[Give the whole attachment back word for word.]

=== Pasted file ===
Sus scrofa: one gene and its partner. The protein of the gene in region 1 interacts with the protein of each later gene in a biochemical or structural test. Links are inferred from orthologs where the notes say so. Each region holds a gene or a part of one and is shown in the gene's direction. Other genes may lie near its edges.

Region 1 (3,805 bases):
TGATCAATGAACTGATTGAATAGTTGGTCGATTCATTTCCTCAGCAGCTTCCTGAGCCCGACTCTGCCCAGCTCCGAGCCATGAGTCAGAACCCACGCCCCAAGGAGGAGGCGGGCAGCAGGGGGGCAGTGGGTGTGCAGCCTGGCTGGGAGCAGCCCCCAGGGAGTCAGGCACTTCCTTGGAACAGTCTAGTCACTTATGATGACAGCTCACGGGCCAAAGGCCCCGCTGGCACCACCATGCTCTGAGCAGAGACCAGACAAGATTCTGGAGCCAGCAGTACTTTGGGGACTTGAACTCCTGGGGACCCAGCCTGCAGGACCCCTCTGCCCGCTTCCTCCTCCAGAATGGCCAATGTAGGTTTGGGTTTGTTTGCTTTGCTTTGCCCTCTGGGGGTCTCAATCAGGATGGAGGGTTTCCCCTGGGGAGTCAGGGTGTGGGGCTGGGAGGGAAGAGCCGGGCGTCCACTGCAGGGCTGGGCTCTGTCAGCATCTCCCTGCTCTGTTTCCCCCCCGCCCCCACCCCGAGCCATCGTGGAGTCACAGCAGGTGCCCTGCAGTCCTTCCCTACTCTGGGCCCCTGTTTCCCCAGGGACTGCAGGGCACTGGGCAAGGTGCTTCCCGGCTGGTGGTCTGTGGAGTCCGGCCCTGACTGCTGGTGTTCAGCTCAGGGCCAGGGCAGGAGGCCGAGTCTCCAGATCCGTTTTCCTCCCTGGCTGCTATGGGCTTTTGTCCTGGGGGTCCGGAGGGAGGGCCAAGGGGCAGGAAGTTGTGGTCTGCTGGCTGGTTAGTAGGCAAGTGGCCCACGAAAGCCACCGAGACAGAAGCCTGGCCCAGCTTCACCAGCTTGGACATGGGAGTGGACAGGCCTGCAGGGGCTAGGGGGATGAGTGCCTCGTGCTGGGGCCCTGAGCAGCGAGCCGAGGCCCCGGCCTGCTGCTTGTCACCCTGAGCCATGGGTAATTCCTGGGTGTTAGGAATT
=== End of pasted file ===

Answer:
Sus scrofa: one gene and its partner. The protein of the gene in region 1 interacts with the protein of each later gene in a biochemical or structural test. Links are inferred from orthologs where the notes say so. Each region holds a gene or a part of one and is shown in the gene's direction. Other genes may lie near its edges.

Region 1 (3,805 bases):
TGATCAATGAACTGATTGAATAGTTGGTCGATTCATTTCCTCAGCAGCTTCCTGAGCCCGACTCTGCCCAGCTCCGAGCCATGAGTCAGAACCCACGCCCCAAGGAGGAGGCGGGCAGCAGGGGGGCAGTGGGTGTGCAGCCTGGCTGGGAGCAGCCCCCAGGGAGTCAGGCACTTCCTTGGAACAGTCTAGTCACTTATGATGACAGCTCACGGGCCAAAGGCCCCGCTGGCACCACCATGCTCTGAGCAGAGACCAGACAAGATTCTGGAGCCAGCAGTACTTTGGGGACTTGAACTCCTGGGGACCCAGCCTGCAGGACCCCTCTGCCCGCTTCCTCCTCCAGAATGGCCAATGTAGGTTTGGGTTTGTTTGCTTTGCTTTGCCCTCTGGGGGTCTCAATCAGGATGGAGGGTTTCCCCTGGGGAGTCAGGGTGTGGGGCTGGGAGGGAAGAGCCGGGCGTCCACTGCAGGGCTGGGCTCTGTCAGCATCTCCCTGCTCTGTTTCCCCCCCGCCCCCACCCCGAGCCATCGTGGAGTCACAGCAGGTGCCCTGCAGTCCTTCCCTACTCTGGGCCCCTGTTTCCCCAGGGACTGCAGGGCACTGGGCAAGGTGCTTCCCGGCTGGTGGTCTGTGGAGTCCGGCCCTGACTGCTGGTGTTCAGCTCAGGGCCAGGGCAGGAGGCCGAGTCTCCAGATCCGTTTTCCTCCCTGGCTGCTATGGGCTTTTGTCCTGGGGGTCCGGAGGGAGGGCCAAGGGGCAGGAAGTTGTGGTCTGCTGGCTGGTTAGTAGGCAAGTGGCCCACGAAAGCCACCGAGACAGAAGCCTGGCCCAGCTTCACCAGCTTGGACATGGGAGTGGACAGGCCTGCAGGGGCTAGGGGGATGAGTGCCTCGTGCTGGGGCCCTGAGCAGCGAGCCGAGGCCCCGGCCTGCTGCTTGTCACCCTGAGCCATGGGTAATTCCTGGGTGTTAGGAATT